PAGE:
The DLC Shop is asked many times how long it will take to make a part. This reasonable question is difficult to answer. Lets look at an example.
This is a rather simple part.
One simple method to estimate the amount of time is to count the number of manufacturing operations.
- Bring disk to correct size diameter
- Bring disk to correct thickness
- Four holes
- One Large Hole
- Surface finish and deburring
Now assign an amount of time to each operation. Include part setup in machine tool, machine tool setup for speeds and feeds, tool to hole location, surface grinding, edge deburring, tool collection, “oops” or “gosh darn-its”, and measurements of each finished operation.
- Diameter – May take about 45 minutes if the stock is originally 3 inches in diameter.
- Thickness – May take about 30 minutes
- Four Holes – 60 minutes on manual machine or 20 minutes on a CNC machine
- Large hole – 45 minutes
- Finish work – 30 minutes
This totals 3.5 hours for this simple part. Now add in a material – Steel, Aluminum, Stainless Steel, Alloy, or Brass and the attendant machining complexities.
There are many ways to shorten manufacturing time. This part could be made quicker by purchasing stock of the selected diameter. A blank disk could be located and purchased from a supply house and modified. I will talk about this in another post…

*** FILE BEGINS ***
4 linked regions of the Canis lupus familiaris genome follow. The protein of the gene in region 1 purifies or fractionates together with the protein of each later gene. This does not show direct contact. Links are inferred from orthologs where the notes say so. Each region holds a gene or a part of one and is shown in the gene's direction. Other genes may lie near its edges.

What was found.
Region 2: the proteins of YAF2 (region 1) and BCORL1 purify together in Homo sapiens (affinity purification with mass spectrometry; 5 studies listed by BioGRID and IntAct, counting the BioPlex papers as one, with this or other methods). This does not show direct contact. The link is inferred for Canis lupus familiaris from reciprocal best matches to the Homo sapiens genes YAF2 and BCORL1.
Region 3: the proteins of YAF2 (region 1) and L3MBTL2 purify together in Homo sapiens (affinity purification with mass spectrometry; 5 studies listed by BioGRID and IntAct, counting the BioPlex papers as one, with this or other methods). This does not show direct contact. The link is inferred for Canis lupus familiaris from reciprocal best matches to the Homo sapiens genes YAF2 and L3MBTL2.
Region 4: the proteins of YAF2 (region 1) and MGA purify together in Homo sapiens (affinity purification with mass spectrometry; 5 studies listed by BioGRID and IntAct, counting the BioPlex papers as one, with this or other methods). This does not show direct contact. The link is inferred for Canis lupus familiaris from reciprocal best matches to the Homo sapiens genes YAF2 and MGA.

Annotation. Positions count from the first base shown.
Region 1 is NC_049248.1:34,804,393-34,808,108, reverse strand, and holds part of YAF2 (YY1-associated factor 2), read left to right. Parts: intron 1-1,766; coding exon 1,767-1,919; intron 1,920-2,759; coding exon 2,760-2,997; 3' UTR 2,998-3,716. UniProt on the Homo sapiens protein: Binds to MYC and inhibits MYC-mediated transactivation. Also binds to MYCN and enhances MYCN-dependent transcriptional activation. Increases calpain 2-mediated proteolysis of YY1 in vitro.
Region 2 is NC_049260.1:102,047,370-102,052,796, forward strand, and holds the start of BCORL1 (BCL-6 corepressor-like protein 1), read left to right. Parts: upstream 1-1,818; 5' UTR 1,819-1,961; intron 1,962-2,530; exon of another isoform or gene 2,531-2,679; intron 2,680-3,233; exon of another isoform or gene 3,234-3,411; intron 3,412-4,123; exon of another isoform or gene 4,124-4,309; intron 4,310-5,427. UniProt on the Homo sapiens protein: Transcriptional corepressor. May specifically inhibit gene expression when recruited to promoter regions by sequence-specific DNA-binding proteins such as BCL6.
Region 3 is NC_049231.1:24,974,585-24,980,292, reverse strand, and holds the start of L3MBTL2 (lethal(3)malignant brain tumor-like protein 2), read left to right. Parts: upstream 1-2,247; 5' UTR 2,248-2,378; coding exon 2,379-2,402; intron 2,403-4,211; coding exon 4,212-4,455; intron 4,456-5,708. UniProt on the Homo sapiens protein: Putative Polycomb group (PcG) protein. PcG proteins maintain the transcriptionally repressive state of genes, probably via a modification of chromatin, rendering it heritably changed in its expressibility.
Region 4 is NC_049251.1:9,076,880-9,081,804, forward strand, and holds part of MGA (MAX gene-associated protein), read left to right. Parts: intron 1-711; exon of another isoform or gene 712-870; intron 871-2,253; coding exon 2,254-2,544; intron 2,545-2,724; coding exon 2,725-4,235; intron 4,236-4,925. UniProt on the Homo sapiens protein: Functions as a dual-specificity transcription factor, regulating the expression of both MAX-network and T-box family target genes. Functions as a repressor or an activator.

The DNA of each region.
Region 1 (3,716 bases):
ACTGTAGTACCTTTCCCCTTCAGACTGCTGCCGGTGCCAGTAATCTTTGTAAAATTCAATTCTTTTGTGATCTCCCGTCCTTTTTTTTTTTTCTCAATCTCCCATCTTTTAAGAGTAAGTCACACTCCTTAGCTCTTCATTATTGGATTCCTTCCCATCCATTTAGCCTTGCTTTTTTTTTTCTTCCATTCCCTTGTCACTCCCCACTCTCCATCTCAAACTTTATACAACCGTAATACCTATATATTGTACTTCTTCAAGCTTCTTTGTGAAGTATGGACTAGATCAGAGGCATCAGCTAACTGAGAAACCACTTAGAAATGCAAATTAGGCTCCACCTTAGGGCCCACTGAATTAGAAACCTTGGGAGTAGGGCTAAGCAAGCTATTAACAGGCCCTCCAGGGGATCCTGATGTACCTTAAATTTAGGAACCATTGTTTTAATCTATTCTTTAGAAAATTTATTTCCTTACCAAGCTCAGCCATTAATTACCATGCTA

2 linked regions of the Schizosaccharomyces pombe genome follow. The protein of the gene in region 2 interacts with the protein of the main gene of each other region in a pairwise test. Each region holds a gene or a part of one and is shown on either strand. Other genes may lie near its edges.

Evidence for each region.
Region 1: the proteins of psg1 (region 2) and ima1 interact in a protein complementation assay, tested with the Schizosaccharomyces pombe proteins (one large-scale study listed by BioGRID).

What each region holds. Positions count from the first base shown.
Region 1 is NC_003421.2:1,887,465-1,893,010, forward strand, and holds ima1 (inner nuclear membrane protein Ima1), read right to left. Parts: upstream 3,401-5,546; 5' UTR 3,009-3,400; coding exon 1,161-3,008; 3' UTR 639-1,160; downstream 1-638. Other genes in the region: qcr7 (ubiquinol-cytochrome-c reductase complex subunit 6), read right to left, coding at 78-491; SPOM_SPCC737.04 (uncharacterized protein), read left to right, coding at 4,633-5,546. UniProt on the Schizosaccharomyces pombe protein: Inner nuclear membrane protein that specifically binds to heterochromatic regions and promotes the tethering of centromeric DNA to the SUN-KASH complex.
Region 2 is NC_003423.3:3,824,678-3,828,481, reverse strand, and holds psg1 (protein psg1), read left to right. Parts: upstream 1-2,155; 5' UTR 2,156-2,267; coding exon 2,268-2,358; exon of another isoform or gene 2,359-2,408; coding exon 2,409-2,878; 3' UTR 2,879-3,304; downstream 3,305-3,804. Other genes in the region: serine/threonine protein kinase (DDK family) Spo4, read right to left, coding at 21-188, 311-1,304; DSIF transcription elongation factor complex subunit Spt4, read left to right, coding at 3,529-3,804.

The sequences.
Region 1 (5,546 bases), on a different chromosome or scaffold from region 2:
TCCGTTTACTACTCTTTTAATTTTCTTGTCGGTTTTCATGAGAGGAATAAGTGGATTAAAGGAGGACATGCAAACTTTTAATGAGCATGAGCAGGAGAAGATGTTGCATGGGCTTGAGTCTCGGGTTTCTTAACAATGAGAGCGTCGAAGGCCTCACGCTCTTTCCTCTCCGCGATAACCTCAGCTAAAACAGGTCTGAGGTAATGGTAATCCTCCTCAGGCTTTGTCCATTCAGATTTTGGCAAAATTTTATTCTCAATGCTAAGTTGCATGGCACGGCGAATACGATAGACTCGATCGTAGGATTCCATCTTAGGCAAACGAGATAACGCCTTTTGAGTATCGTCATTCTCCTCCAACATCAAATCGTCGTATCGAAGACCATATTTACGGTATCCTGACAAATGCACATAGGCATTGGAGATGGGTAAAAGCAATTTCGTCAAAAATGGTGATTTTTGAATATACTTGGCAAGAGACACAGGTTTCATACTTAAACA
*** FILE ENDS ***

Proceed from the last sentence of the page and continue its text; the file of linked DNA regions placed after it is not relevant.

You should not use scrap or trash stock because it is immediately available. This expands the amount of manufacturing time by the machinist having to bring the material to the starting or “near net” shape of your object.
Machinists are a precise bunch who pride themselves on making precision and accuracy happen. Squaring up a block or whittling a piece of scrap down to size can take hours of numbing labor. This mind blowing, grinding, dulling labor later detracts from the concentration needed for making the fine adjustments necessary for perfecting your part.
Additionally, the extra manufacturing time adds up. It in turn affects other jobs in the work order task list and that work order may be yours.
Near net shape. Please keep this in mind as you are working on your design.
My 2 cents. – An Engineer